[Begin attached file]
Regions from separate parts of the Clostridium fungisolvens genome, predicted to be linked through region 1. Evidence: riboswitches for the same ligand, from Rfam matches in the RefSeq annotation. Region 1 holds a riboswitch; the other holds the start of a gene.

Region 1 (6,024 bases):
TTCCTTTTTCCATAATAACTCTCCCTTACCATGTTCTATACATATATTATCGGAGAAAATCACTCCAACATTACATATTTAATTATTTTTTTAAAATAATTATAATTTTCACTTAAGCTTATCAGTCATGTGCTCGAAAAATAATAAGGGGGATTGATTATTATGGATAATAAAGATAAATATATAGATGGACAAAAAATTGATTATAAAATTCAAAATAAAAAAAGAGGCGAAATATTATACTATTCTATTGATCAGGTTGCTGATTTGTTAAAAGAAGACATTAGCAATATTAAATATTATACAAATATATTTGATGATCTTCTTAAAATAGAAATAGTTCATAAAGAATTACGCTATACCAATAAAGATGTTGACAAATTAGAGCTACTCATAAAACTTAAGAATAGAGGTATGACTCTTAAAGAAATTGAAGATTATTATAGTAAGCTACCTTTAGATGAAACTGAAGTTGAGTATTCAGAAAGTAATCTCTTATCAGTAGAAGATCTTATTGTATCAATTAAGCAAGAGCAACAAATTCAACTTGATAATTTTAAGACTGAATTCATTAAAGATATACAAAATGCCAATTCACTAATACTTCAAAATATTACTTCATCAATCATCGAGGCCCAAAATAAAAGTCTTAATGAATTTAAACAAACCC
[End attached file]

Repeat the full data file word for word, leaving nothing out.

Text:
Regions from separate parts of the Clostridium fungisolvens genome, predicted to be linked through region 1. Evidence: riboswitches for the same ligand, from Rfam matches in the RefSeq annotation. Region 1 holds a riboswitch; the other holds the start of a gene.

Region 1 (6,024 bases):
TTCCTTTTTCCATAATAACTCTCCCTTACCATGTTCTATACATATATTATCGGAGAAAATCACTCCAACATTACATATTTAATTATTTTTTTAAAATAATTATAATTTTCACTTAAGCTTATCAGTCATGTGCTCGAAAAATAATAAGGGGGATTGATTATTATGGATAATAAAGATAAATATATAGATGGACAAAAAATTGATTATAAAATTCAAAATAAAAAAAGAGGCGAAATATTATACTATTCTATTGATCAGGTTGCTGATTTGTTAAAAGAAGACATTAGCAATATTAAATATTATACAAATATATTTGATGATCTTCTTAAAATAGAAATAGTTCATAAAGAATTACGCTATACCAATAAAGATGTTGACAAATTAGAGCTACTCATAAAACTTAAGAATAGAGGTATGACTCTTAAAGAAATTGAAGATTATTATAGTAAGCTACCTTTAGATGAAACTGAAGTTGAGTATTCAGAAAGTAATCTCTTATCAGTAGAAGATCTTATTGTATCAATTAAGCAAGAGCAACAAATTCAACTTGATAATTTTAAGACTGAATTCATTAAAGATATACAAAATGCCAATTCACTAATACTTCAAAATATTACTTCATCAATCATCGAGGCCCAAAATAAAAGTCTTAATGAATTTAAACAAACCC